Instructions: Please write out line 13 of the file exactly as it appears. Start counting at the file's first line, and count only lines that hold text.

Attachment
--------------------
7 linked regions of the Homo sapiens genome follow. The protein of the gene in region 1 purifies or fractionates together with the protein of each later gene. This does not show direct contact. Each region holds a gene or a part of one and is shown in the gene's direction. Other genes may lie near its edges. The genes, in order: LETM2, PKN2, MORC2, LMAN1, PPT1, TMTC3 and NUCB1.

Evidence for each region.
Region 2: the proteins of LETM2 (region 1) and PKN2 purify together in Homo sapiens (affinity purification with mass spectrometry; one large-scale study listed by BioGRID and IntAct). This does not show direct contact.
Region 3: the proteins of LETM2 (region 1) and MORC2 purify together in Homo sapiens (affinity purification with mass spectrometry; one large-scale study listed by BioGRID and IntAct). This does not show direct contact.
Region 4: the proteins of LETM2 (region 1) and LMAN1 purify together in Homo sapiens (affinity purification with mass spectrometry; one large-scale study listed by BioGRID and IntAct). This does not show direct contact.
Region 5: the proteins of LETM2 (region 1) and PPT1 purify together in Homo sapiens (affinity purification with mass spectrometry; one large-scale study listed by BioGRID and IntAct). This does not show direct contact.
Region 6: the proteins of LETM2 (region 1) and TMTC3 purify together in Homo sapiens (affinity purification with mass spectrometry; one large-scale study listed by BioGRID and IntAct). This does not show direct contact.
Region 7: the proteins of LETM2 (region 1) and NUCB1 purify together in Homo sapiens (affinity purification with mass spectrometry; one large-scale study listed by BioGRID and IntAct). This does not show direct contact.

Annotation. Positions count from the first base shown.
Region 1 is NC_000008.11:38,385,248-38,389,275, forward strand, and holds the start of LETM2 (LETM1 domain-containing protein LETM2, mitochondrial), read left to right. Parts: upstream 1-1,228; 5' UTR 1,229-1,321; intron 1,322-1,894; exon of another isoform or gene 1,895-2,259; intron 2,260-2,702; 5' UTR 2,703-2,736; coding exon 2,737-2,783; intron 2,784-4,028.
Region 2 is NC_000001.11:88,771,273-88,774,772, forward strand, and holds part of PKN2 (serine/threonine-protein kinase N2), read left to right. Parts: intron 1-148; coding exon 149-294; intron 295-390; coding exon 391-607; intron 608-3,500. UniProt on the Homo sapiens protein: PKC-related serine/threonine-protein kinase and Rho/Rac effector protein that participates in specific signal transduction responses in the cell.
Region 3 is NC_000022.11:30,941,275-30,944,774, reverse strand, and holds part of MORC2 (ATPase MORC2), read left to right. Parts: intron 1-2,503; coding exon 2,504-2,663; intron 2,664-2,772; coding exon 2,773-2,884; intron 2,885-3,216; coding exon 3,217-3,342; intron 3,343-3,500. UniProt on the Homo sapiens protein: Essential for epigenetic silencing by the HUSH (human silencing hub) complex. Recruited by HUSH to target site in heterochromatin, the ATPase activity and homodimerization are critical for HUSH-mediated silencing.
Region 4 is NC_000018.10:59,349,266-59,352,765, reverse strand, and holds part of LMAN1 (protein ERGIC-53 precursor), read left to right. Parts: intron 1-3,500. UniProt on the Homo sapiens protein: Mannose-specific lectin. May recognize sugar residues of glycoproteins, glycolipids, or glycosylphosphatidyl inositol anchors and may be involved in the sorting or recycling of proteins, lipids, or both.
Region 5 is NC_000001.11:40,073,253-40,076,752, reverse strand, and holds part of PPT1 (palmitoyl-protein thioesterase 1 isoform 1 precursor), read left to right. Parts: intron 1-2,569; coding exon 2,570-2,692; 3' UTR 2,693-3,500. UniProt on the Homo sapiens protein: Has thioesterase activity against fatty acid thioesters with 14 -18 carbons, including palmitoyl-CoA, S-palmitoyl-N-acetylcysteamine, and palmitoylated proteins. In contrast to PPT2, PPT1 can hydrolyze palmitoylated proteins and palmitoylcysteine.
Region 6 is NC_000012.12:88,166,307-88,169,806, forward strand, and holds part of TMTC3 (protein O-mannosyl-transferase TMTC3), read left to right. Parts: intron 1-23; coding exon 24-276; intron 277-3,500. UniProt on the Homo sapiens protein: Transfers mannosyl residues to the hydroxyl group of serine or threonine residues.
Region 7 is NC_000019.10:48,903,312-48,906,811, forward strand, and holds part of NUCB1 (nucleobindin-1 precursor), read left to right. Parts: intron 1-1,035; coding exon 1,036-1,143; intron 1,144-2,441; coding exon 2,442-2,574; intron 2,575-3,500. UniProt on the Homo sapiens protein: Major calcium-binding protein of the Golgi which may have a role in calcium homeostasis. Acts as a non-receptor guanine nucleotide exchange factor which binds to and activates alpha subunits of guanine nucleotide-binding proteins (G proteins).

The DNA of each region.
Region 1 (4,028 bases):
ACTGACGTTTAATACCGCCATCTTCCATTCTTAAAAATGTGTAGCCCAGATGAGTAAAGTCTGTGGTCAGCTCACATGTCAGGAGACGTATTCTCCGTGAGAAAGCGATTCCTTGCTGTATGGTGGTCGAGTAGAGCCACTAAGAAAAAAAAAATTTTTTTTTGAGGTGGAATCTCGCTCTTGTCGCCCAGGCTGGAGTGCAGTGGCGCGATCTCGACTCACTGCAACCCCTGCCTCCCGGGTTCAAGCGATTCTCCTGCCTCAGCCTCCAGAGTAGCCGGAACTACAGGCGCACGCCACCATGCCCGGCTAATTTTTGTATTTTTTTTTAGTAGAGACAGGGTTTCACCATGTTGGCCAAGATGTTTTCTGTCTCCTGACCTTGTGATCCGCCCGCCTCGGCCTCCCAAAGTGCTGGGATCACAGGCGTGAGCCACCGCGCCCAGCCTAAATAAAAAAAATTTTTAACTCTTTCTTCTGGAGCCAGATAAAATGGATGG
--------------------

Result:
Region 4 is NC_000018.10:59,349,266-59,352,765, reverse strand, and holds part of LMAN1 (protein ERGIC-53 precursor), read left to right. Parts: intron 1-3,500. UniProt on the Homo sapiens protein: Mannose-specific lectin. May recognize sugar residues of glycoproteins, glycolipids, or glycosylphosphatidyl inositol anchors and may be involved in the sorting or recycling of proteins, lipids, or both.